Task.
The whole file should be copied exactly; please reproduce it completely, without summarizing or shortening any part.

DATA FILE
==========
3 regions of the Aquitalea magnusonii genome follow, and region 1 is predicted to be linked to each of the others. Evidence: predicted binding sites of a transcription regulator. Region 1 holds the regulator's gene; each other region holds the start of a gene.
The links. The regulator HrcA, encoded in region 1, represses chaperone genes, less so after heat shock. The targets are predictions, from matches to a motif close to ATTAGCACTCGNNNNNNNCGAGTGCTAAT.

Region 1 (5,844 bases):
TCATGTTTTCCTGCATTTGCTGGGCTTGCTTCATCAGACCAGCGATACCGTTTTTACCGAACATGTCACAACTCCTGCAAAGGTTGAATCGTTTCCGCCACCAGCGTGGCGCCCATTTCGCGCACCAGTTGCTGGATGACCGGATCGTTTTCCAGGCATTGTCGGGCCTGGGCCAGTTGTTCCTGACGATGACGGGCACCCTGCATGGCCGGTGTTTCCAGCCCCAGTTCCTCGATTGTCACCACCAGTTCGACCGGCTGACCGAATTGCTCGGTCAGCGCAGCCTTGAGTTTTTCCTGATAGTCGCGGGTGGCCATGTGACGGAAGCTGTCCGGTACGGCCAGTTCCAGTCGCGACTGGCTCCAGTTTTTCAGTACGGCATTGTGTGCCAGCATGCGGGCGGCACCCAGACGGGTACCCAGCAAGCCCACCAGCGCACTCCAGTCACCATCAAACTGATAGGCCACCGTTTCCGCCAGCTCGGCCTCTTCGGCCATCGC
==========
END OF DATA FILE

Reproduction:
3 regions of the Aquitalea magnusonii genome follow, and region 1 is predicted to be linked to each of the others. Evidence: predicted binding sites of a transcription regulator. Region 1 holds the regulator's gene; each other region holds the start of a gene.
The links. The regulator HrcA, encoded in region 1, represses chaperone genes, less so after heat shock. The targets are predictions, from matches to a motif close to ATTAGCACTCGNNNNNNNCGAGTGCTAAT.

Region 1 (5,844 bases):
TCATGTTTTCCTGCATTTGCTGGGCTTGCTTCATCAGACCAGCGATACCGTTTTTACCGAACATGTCACAACTCCTGCAAAGGTTGAATCGTTTCCGCCACCAGCGTGGCGCCCATTTCGCGCACCAGTTGCTGGATGACCGGATCGTTTTCCAGGCATTGTCGGGCCTGGGCCAGTTGTTCCTGACGATGACGGGCACCCTGCATGGCCGGTGTTTCCAGCCCCAGTTCCTCGATTGTCACCACCAGTTCGACCGGCTGACCGAATTGCTCGGTCAGCGCAGCCTTGAGTTTTTCCTGATAGTCGCGGGTGGCCATGTGACGGAAGCTGTCCGGTACGGCCAGTTCCAGTCGCGACTGGCTCCAGTTTTTCAGTACGGCATTGTGTGCCAGCATGCGGGCGGCACCCAGACGGGTACCCAGCAAGCCCACCAGCGCACTCCAGTCACCATCAAACTGATAGGCCACCGTTTCCGCCAGCTCGGCCTCTTCGGCCATCGC